Yesterday’s blockbuster IPCC global warming report sent a shot across the world, one filled with dread and panic. For those looking for any sliver of good news on the environmental front, the International Energy Agency (IEA) has it in a new report: renewable energy is on pace for rapid expansion across the globe, making up 40% of global energy consumption growth over the next 5 years.
The report looks into three areas of power use: electrical power, heating, and transportation.
Most forms of renewable energy are seeing solid growth around the globe, according to the new report. When a new energy source is needed, it’s increasingly likely that it will be renewable. Solar energy, for example, “accounted for more than two-thirds of global net electricity capacity growth” in 2017.
Even sources with stalled growth—like hydropower, which has faced protest from indigenous people in Brazil, to name one example—still expect to see global growth.
China continues to grab headlines with its increased use of renewables. In terms of solar panels, China, the United States, India and Japan lead the world in growth. For wind projects, the European Union, China, the United States and Vietnam are seen as leaders. China’s massive Baihetan hydropower station will also make it a leader in hydroelectric power. Within the next 5 years, the IEA expects China to account for “37% of global bioenergy” in terms of electrical demands.
The report has a special focus on what the IEA calls “modern bioenergy,” which it deems “the overlooked giant within renewable energy.” Bioenergy—using natural resources for fuel—is the oldest source of energy known to man, going back to burning logs on a fire.
Modern bioenergy, according to the separate International Renewable Energy Agency (IRENA), refers to “liquid biofuels produced from bagasse and other plants; bio-refineries; biogas produced through anaerobic digestion of residues; wood pellet heating systems; and other technologies.”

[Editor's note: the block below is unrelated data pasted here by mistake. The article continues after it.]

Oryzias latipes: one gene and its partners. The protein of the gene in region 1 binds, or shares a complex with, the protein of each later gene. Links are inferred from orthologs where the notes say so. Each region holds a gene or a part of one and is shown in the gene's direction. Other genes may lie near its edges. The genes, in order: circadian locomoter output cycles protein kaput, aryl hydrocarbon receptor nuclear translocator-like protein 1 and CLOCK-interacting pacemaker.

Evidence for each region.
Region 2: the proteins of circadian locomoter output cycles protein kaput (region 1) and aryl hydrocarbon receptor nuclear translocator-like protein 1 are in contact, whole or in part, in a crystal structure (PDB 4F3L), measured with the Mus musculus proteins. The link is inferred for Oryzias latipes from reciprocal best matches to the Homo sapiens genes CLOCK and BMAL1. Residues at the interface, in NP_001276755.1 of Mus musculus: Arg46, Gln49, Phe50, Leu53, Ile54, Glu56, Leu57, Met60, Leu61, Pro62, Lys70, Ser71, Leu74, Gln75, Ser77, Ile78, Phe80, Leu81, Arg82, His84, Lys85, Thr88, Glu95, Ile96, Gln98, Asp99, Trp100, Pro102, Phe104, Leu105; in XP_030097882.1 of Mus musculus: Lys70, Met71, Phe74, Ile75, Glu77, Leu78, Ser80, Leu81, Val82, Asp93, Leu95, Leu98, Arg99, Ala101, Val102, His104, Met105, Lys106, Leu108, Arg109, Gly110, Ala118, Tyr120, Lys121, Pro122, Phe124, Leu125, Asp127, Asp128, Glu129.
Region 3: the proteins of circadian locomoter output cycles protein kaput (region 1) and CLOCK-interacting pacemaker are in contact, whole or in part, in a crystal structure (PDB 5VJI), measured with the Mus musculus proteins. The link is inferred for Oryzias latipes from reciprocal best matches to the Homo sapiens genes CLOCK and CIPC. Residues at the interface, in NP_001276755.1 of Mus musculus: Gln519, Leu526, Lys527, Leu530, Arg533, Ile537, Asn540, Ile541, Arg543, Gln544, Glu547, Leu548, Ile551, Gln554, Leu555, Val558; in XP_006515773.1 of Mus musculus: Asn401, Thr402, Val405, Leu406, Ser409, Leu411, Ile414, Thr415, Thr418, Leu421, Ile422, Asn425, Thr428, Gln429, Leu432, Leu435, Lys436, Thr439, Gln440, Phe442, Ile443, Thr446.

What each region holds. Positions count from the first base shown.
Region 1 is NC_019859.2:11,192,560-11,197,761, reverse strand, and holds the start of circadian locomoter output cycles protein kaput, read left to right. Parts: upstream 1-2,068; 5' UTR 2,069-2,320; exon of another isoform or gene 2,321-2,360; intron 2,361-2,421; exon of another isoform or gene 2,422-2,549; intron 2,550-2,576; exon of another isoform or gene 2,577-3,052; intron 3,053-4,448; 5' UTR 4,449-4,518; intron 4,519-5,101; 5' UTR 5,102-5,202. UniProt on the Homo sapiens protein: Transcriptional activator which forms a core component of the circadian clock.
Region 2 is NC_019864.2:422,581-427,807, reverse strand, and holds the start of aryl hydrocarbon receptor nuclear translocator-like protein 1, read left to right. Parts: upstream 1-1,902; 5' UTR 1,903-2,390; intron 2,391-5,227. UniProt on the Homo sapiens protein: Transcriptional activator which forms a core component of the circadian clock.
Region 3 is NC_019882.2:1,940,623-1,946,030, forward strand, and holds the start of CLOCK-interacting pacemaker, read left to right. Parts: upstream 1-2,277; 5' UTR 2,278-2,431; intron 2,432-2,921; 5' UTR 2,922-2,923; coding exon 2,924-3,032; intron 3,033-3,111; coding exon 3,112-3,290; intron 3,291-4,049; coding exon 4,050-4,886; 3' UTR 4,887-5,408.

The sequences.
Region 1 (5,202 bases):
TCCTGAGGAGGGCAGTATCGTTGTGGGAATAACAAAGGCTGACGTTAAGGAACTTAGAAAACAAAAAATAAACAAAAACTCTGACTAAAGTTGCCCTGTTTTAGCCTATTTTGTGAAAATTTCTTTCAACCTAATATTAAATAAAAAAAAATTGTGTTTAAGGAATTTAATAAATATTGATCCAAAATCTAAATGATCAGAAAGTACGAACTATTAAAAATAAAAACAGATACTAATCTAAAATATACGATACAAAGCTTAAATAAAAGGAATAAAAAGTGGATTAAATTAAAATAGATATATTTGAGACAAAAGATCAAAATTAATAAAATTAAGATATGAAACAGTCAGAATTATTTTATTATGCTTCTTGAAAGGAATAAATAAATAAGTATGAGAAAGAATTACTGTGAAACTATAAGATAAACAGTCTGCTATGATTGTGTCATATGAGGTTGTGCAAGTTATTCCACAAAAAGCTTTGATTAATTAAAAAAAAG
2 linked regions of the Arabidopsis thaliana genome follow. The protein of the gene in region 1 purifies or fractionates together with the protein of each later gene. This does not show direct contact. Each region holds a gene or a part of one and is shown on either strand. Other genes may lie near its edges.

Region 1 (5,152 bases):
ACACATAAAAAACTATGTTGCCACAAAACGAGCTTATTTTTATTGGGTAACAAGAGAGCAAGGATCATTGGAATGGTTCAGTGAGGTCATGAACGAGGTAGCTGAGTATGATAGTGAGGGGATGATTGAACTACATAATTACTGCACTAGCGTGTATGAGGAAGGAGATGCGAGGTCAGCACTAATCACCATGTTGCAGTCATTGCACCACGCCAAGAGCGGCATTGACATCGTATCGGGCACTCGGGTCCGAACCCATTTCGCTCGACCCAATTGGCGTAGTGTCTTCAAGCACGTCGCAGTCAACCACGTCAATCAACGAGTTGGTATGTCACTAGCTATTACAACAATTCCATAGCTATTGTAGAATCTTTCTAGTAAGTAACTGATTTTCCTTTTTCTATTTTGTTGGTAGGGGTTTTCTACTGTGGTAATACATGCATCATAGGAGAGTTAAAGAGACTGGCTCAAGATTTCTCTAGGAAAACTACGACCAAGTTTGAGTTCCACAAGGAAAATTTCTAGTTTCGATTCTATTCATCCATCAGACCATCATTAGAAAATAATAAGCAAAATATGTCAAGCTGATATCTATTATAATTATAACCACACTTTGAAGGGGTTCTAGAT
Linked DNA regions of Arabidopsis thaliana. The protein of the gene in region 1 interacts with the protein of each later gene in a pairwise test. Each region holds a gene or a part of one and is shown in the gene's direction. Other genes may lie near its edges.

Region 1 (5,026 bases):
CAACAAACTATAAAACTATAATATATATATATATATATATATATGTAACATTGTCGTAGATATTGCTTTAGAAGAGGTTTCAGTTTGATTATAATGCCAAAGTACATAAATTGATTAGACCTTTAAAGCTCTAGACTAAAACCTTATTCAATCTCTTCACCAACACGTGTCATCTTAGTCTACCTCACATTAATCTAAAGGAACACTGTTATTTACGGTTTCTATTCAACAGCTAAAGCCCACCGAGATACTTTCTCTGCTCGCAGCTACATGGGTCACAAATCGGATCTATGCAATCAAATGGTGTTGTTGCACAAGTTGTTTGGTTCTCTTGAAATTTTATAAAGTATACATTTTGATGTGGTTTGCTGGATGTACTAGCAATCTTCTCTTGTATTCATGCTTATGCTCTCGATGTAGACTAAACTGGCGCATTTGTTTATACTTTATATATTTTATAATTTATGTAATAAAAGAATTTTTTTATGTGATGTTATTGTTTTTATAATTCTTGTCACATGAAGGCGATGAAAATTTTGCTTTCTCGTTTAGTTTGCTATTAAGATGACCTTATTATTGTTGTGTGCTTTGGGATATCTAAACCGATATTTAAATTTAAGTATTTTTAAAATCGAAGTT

“Modern bioenergy is the overlooked giant of the renewable energy field,” says Dr. Fatih Birol, the IEA’s executive director, in a press statement. “Its share in the world’s total renewables consumption is about 50% today, in other words as much as hydro, wind, solar and all other renewables combined. We expect modern bioenergy will continue to lead the field, and has huge prospects for further growth.”
Modern biomass isn’t without controversy. A 2017 study by Chatham House showed that woody biomass, like the wood pellets, can emit more carbon per unit of energy than most fossil fuels.
The sector most stuck on fossil fuels is transportation. “While renewable energy in transport is expected to grow by 19% between 2018 and 2023, the overall share remains small,” the report states. The two big sources of renewable transportation remain biofuel, like ethanol, and renewable electricity. Transportation systems, from planes to railways to cars, are built to last for long periods of time.
But there has been demonstrative change within transportation. Virgin Atlantic’s recent transatlantic flight with an ethanol mixture shows the possibility of greener transportation. By the end of 2023, the IEA expects that almost one-third of global transportation will run on renewables.
While that might sound like a massive change, it’s hard to tell if it will be enough to satisfy the needs of a planet facing increasing warming. But it’s better than nothing.
Originally posted on Popular Mechanics